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Assad’s hollow victory / Syria will poison the region for years to come

Bashar al-Assad is on the verge of retaking Idlib province, the last rebel stronghold. But that will not end the chaos he has wrought at home and abroad


Syrian dictator Bashar al-Assad is on the verge of a hollow victory. He has displaced half the popul­ation. Eight years of civil war have destroyed the economy and cost 500,000 lives. Assad has nothing good to offer his people. His country will be wretched and divided. The consequences will be felt far beyond its borders.

The precise moment of Assad’s triumph will be determined in Idlib, in Syria’s northwest. About three million people live there, many of whom fled fighting elsewhere. The area is held by the hardest-core rebels, al-Qa’ida-linked jihadists who won’t go quietly­.

That, too, is a legacy of Assad’s ruthlessness. He released hundreds of jihadists from prison in 2011, hoping they would taint the once-peaceful uprising. Now the regime is bombing them, along with civilians and hospitals. The offensive will take time — and it will be bloody.

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When the fighting stops, the tensions that originally threat­ened the regime will remain — but they will be worse than ever. Start with religion. Assad’s father, Hafez, a member of the Alawite minority, clung to power partly by holding the line between the country’s faiths.

His son, though, painted his Sunni opponents as fundamentalists as a way of rallying Christians, Druze and secular-minded Syrians to his side. Millions of Sunnis have fled the country, but millions remain, their homes ­looted, property confiscated and districts overrun by Assad support­ers. Resentful, fearful and ­oppressed, they will be a source of opposition to the regime.

Next are Syrians’ grievances. In 2011, corruption, poverty and social inequality united the uprising. Things have only got worse. Syria’s GDP is one-third of what it was before the war. More than eight in 10 people are poor. Much of the country lies in ruins. But the government’s plans to rebuild­ Syria risk tearing it further apart.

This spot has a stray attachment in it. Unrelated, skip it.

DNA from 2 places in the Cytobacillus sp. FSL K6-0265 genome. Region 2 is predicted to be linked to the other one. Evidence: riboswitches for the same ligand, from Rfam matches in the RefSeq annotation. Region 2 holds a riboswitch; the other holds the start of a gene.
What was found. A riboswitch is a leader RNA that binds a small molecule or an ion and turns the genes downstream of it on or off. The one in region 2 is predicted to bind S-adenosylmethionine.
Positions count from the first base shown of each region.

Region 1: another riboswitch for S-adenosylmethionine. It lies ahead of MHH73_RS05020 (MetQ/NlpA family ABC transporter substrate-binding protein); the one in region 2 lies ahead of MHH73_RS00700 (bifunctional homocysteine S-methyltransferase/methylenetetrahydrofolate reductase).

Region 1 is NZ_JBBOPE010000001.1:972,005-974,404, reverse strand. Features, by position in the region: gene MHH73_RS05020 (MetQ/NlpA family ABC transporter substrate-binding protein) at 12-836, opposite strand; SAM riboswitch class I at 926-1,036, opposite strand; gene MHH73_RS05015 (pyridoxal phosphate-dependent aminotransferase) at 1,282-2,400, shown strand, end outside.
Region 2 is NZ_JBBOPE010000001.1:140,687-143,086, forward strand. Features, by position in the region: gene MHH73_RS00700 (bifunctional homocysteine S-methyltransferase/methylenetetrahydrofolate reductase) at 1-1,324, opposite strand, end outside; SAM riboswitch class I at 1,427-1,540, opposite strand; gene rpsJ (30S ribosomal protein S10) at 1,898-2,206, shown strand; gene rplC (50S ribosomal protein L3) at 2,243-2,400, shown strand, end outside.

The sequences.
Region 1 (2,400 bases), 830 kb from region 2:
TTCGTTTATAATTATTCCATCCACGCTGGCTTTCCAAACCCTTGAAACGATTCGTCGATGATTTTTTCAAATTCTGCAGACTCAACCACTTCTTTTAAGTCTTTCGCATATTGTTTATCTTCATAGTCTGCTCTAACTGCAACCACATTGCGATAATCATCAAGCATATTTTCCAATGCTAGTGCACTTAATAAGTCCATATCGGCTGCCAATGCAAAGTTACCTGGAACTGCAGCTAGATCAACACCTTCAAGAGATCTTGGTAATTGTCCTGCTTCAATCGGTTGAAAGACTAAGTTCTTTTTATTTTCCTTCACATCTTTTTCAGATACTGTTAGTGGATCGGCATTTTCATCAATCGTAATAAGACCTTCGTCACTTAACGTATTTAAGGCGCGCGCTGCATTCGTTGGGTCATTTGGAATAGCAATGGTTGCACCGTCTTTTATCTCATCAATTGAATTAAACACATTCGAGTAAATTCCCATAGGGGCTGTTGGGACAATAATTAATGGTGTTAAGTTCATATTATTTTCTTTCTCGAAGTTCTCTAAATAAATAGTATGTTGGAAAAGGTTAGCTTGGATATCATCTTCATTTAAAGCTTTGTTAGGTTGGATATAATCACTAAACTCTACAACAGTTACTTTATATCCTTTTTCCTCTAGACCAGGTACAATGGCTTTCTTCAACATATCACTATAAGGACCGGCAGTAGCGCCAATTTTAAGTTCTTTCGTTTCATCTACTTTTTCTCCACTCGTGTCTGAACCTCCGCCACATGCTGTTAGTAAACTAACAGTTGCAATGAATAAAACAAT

Reconstruction will cost between ­ $US250bn and $US400bn ($367bn-$587bn), but Assad has neither the money nor the manpower to carry it out. So he has focused­ resources on areas that remained loyal. The Sunni slums that did not are being demolished and redeveloped for his bourgeois supporters. The nation’s class and religious faultlines grow wider.

Then there is Assad’s cruelty. Hafez kept Syria in check with a brutal secret police and ­occasional campaigns of murderous violence. His son, in danger of losing power, has tortured and killed at least 14,000 people in the regime’s sprawling network of clandestine prisons. Even as the war nears its end, the pace of executions­ is increasing.

Almost every Syrian has lost someone close to them in the war. Psychologists speak ominously of a breakdown in society.

Last is Assad’s debt to Iran and Russia. He owes his victory to their supply of firepower, advice and money, and their willingness to back a pariah. They will expect to be paid, with interest.

For Syrians, therefore, Assad’s victory is a catastrophe. But his opponents are exhausted so, in spite of his weaknesses, he could cling to power for years. For as long as he is in charge, Syria’s misery will spread across the region.

The war has already drawn in a handful of outside powers, but the chaos could grow. Iran treats Syria as a second front against ­Israel to complement Hezbollah, its proxy in Lebanon. Israel has launched hundreds of airstrikes on Iranian positions during the war. Turkey, which has troops in the north, is threatening to launch an offensive against Kurdish ­forces, who it considers terrorists, near its border. That could lead to a face-off with the US, which supports­ the Kurds and had been trying to calm the Turks.

Refugees will destabilise Syria’s neighbours, too. Those who have fled Assad do not want to go home — indeed, their numbers­ will grow because of the ­offensive in Idlib. The longer they stay in camps, the greater the danger­ that they become a permane­nt, festering diaspora.

And that could spill over into the wider world. Dispossessed at home and unwanted abroad, refugees are at risk of radicalisation. Assad’s ruthless tactics have left large parts of his population bitter and alienated. What better breeding ground for al-Qa’ida and ­Islamic State, which the US says is already “resurging in Syria”?

Having failed to act in the war’s early days, when they might have pushed the dictator out, Western countries can do little now to change Syria’s course. Some European leaders think it is time to engage with Assad, participate in reconstruction and send the refugees home.

This is misguided. The refug­ees will not ­return willingly. Reconstruction will only benefit the regime and the warlords and ­foreigners who backed it. Better to let Russia and Iran pay.

Instead, the West should try to spare Syria’s suffering by offering strictly humanitarian assistance and threatening retribution for heinous acts, such as the use of chemical weapons. The US should stay to keep ISIS and al-Qa’ida in check. But for as long as Assad is allowed to misrule Syria, most aid money would be better spent helping its neighbours. Syrians have suffered terribly. With Assad’s ­victory, their misery will go on.